Duffy said the council estimates that only 1.5% (not the full 2.0%) could be credited if a person’s income tax was paid to another community. She added that the council felt it was the fairest way to ensure the police service was supported.
“We’ve been able to weather economic changes so far, but we won’t be able to in the future,” Duffy said. “We have a strong residential base and we need to protect the homes and lives of our people.”
Duffy said the proposed increase is not a plan to expand the police department, only to stabilize it.
Police Chief Will Rogers said passing the income tax increase would maintain what the city already has and hopefully bring about minor improvements.
Carlisle reverted to city status after the 2020 census and now has a population of 5,001. The city has a full-time staff consisting of a police chief and seven sworn officers. The police department’s budget for 2022 is just over $1 million, according to chief financial officer Ryan Rushing.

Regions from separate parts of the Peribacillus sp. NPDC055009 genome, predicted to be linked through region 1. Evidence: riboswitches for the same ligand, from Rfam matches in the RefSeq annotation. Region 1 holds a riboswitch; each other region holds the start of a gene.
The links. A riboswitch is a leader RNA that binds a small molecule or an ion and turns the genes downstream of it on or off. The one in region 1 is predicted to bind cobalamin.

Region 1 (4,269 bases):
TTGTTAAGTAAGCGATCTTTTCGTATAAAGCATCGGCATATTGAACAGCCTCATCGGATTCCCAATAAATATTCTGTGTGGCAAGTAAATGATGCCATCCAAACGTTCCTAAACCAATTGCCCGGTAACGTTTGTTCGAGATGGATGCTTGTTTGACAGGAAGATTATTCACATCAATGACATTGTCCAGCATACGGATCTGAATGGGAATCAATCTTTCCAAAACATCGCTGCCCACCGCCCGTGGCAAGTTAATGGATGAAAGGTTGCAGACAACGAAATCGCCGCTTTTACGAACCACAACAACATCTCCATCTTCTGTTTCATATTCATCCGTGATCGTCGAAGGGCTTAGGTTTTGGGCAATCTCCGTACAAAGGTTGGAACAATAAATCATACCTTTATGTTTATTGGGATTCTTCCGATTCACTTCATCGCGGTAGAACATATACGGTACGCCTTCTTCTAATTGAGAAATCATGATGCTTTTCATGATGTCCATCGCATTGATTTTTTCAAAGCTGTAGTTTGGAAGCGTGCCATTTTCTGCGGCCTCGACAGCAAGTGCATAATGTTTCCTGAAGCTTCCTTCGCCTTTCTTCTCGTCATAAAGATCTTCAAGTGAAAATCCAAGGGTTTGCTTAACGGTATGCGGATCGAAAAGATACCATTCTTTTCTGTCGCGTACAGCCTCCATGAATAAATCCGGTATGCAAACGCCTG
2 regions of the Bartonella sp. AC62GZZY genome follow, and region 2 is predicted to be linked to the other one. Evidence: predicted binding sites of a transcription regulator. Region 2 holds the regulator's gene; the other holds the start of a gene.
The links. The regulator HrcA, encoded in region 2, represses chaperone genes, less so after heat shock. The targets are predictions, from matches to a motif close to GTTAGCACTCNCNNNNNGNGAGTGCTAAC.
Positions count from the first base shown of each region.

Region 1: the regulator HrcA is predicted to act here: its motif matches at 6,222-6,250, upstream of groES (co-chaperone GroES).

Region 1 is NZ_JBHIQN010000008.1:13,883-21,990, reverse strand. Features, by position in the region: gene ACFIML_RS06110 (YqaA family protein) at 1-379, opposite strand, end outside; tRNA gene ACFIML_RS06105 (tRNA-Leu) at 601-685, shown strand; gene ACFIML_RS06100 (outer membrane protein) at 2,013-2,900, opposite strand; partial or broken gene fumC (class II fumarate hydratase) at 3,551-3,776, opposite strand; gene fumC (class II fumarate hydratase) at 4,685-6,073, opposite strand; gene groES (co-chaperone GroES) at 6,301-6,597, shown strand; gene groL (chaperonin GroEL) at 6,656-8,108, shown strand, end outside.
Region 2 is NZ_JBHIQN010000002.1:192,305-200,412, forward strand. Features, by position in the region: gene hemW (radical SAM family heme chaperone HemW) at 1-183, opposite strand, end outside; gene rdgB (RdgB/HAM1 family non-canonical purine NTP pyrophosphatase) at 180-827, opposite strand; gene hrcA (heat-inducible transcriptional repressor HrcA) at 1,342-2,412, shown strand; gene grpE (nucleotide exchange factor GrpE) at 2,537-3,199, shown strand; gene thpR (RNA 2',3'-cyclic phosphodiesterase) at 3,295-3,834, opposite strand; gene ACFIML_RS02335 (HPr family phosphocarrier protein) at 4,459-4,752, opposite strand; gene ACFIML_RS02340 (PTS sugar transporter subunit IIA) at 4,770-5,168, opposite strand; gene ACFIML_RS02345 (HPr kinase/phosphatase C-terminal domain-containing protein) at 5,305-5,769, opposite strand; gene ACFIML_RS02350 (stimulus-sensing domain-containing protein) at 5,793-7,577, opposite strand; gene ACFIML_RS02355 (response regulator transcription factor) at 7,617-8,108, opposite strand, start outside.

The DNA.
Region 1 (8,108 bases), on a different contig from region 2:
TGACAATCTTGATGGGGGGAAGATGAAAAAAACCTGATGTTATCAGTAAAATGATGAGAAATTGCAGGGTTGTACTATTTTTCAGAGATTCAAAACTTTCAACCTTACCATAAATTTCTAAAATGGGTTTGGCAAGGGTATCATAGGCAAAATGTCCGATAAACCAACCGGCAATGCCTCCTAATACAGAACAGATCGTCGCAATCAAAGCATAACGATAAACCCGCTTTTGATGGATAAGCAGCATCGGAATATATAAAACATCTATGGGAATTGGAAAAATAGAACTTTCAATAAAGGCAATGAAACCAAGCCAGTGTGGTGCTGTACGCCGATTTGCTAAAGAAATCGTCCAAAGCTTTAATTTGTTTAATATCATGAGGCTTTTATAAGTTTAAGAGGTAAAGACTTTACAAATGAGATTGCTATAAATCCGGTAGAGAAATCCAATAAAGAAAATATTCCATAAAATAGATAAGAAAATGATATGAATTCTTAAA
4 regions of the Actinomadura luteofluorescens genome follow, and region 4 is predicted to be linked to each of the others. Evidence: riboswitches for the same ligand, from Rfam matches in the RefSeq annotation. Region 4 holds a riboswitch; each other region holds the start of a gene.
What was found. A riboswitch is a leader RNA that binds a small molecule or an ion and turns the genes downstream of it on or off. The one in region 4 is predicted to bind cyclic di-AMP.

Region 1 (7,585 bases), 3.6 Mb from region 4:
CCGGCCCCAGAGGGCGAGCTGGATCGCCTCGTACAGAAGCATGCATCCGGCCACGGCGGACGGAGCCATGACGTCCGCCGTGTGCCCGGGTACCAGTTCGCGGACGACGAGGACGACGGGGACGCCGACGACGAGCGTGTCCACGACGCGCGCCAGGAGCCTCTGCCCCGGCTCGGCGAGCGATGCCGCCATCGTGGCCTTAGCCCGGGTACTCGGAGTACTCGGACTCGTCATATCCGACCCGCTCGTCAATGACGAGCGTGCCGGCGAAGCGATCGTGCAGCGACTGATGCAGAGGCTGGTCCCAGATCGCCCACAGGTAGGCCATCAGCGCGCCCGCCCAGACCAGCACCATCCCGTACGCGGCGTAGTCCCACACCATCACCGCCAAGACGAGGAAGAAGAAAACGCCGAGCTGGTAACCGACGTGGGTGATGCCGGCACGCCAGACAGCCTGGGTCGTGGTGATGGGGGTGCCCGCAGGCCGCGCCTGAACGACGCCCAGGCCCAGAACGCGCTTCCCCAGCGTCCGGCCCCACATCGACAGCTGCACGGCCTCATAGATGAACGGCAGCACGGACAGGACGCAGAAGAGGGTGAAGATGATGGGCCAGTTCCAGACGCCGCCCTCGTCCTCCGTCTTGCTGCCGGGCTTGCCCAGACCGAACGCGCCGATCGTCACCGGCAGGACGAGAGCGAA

Duffy said Carlisle’s first 1% income tax was approved by the council in 1989 without a people’s vote, as state law allows.
Carlisle voters approved a 0.5% revenue increase in 1994 for police departments. Duffy said that was the last time voters approved a local income tax increase.
The last time Carlisle forced a 0.5% income tax increase on the ballot was in the May 2015 special election, where he failed 59% to 41%, according to Warren County Board of Elections records.
The Carlisle Police Department has struggled to keep officers on the streets in recent years as larger departments have hired experienced officers for better pay.